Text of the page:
ESP8266 Programming: Building An IoT Weather Station – Episode 2
February 9, 2017
This is part II of a series of tutorials on ESP8266 programming that break down the process of building an IoT weather station. If you missed the first part, you can find it here: Part I. In this post, we’re going to go over the protocol for MQTT before we set up a MQTT server that we’re going to use in part III to communicate with our little weather station.
MQTT stands for MQ Telemetry Transport and is a lightweight messaging protocol that was built as an easy way to exchange information without much overhead. MQ stands for Message Queueing even though there’s actually no message queueing happening. It’s been standardized since 2013 as the protocol for IoT devices. The standardization society OASIS (Organization for the Advancement of Structured Information Standards) describes MQTT as:
“Providing a lightweight publish/subscribe reliable messaging transport protocol suitable for communication in M2M/IoT contexts where a small code footprint is required and/or network bandwidth is at a premium.” The protocol functions in a publish-subscribed way where clients, such as sensors and actors, subscribe to a MQTT broker that opens a channel and processes further actions based on the incoming data. Processing on the broker can be really anything, from further publishing the data to other actors to simply displaying data or triggering another server. This function pattern is best displayed in a graph:
With the rising popularity of IoT and MQTT as de facto and the main protocol for most IoT applications, there’s a huge variety of software available. A few examples for MQTT brokers that are free for you to use: mosquitto, Eclipse Paho, Emitter or emqttd. Most of them are open source with a fairly substantial community backing the software. I decided to go with mosquitto, as it’s one of the more lightweight brokers that’s also available for basically any platform out there.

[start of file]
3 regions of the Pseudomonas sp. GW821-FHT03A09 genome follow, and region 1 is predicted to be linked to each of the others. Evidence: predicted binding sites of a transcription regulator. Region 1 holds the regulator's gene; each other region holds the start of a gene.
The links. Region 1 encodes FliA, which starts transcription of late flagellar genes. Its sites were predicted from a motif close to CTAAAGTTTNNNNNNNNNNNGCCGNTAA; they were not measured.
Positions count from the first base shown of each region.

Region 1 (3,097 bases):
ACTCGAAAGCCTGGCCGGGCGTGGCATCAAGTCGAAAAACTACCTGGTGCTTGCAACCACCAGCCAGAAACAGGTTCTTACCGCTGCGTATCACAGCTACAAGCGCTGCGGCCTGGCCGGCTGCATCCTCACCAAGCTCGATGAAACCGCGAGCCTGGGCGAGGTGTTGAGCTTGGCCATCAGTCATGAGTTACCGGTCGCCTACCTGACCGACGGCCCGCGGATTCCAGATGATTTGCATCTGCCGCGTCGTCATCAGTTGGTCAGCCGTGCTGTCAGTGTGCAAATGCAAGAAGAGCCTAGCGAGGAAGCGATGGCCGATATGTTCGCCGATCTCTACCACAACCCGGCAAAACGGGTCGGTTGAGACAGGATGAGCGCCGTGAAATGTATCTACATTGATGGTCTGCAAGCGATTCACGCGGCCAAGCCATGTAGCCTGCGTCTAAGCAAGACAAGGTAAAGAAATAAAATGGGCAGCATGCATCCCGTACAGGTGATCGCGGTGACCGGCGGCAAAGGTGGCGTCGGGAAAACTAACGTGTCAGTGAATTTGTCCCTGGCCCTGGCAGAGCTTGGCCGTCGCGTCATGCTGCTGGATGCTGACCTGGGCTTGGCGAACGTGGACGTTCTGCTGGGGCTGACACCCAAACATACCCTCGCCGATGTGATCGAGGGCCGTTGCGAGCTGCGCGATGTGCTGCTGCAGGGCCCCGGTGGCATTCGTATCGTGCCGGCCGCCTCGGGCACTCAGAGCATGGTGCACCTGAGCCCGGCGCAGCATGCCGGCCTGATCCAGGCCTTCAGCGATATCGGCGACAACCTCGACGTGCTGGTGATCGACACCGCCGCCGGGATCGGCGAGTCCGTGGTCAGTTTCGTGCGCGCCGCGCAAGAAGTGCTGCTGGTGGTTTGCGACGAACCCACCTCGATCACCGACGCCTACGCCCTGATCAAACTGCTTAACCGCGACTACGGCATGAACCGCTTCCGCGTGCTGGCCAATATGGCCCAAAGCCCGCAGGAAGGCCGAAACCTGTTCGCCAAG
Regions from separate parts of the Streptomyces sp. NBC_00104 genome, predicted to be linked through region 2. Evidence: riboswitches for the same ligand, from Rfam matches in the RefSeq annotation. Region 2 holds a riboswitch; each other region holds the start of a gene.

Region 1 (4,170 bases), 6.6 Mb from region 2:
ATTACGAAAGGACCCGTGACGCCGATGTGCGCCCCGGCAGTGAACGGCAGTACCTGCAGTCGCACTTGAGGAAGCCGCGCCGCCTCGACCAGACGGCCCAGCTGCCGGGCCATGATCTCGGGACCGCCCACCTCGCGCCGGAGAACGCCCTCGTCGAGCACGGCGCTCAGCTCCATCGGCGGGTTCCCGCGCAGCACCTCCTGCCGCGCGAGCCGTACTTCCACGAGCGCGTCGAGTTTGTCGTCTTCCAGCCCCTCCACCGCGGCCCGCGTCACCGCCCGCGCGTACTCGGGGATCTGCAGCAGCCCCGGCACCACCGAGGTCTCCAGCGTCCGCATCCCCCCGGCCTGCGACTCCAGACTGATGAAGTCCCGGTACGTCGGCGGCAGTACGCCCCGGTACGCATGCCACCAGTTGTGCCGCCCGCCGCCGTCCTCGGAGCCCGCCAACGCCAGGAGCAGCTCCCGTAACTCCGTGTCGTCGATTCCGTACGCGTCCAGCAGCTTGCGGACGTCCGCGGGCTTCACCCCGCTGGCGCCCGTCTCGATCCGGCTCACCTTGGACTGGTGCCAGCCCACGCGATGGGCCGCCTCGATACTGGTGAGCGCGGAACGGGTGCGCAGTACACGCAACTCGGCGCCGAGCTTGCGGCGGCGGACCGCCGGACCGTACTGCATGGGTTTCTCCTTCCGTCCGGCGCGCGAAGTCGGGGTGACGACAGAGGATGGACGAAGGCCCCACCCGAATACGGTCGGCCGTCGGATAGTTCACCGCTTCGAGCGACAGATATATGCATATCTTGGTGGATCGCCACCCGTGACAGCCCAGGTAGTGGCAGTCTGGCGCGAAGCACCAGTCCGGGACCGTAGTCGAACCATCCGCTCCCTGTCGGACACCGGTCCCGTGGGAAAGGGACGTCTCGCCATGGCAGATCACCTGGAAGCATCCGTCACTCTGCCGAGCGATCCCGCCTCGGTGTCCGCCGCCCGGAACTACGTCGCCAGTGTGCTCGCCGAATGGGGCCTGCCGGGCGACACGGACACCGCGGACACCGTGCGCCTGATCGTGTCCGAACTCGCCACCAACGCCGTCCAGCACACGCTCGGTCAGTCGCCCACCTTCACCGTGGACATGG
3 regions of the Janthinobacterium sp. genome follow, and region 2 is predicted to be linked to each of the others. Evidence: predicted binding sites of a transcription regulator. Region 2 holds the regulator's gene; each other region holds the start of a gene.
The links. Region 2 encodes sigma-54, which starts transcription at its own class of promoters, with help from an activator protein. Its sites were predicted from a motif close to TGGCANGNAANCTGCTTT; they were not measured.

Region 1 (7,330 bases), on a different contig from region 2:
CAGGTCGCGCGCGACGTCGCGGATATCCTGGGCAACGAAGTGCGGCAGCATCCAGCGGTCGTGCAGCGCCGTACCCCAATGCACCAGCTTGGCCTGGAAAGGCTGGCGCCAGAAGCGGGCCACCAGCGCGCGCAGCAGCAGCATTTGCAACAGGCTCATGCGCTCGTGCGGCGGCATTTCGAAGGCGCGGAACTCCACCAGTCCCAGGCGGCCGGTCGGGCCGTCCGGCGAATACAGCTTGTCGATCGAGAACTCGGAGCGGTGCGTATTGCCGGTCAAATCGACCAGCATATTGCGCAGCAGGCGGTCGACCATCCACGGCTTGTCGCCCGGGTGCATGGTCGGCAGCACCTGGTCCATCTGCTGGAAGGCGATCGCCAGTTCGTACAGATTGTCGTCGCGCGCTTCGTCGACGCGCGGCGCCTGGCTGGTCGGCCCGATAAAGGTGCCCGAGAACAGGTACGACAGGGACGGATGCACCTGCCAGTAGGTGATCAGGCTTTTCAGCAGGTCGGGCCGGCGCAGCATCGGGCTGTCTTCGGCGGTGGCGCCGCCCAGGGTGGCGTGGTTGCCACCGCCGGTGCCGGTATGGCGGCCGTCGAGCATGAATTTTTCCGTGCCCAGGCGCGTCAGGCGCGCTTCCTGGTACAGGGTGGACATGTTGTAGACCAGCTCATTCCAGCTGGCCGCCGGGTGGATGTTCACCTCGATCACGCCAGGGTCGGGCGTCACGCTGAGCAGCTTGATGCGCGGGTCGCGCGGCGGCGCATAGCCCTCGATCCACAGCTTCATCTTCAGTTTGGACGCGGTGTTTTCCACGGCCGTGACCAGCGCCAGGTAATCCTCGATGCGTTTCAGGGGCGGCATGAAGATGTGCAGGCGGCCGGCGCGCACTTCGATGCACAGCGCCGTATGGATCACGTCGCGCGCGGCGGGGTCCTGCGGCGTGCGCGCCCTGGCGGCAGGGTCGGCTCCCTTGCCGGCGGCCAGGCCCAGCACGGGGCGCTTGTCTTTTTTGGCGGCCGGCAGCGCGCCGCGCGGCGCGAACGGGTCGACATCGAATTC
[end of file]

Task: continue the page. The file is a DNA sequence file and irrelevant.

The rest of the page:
I’m going to install mosquitto on my MacBook Pro. As a big fan of homebrew, the missing macOS package manager, I’m going to use the package they provide for mosquitto.
To install mosquitto with homebrew we only have to run
brew install mosquitto and homebrew will do the rest. After the successful installation of mosquitto, homebrew showed us how we can run mosquitto by either executing
mosquitto -c /usr/local/etc/mosquitto/mosquitto.conf if we want to run it now, or
brew services start mosquitto if we want to have mosquitto startup now and again after restarting. I decided to go with the first option because I don’t need mosquitto every day and want to keep control of when to launch it. Once we launched it with
mosquitto -c /usr/local/etc/mosquitto/mosquitto.conf we want to know if our server works. So we’re going to open a channel by subscribing to a new topic and then sending a new message. Here’s a video showing you how to do that:
Here’s step by step of what we did:
- We started mosquitto by executing
mosquitto -c /usr/local/etc/mosquitto/mosquitto.conf
- Once mosquitto started and told us that the server is up and running on port 1883, we opened a new tab on the terminal. This is important! Don’t close the old one as we want the server to keep running.
- In our new tab, we issued the following command:
mosquitto_sub -v -t 'test/topic'. The -v option gave us some more output (verbose), the -t option did let us choose a topic name.
- Next, we open another tab and issue
mosquitto_pub -t 'test/topic' -m 'helloWorld'. We use -t again to specify the topic and -m for the message.
- If we go back to our second tab now, we see the messages we’ve sent to our topic and if we go back to our first tab, we can see when we connected to our server and when we disconnected.
Congratulations! You’ve just setup a MQTT server, published a channel/topic and sent MQTT messages to that channel.
In the next part of this ESP8266 programming series, we’re going to use our weather server to publish sensor data to our MQTT server. Once the data reaches the MQTT server, we’re going to display the current data and historical data. Stay tuned for the next part of this series!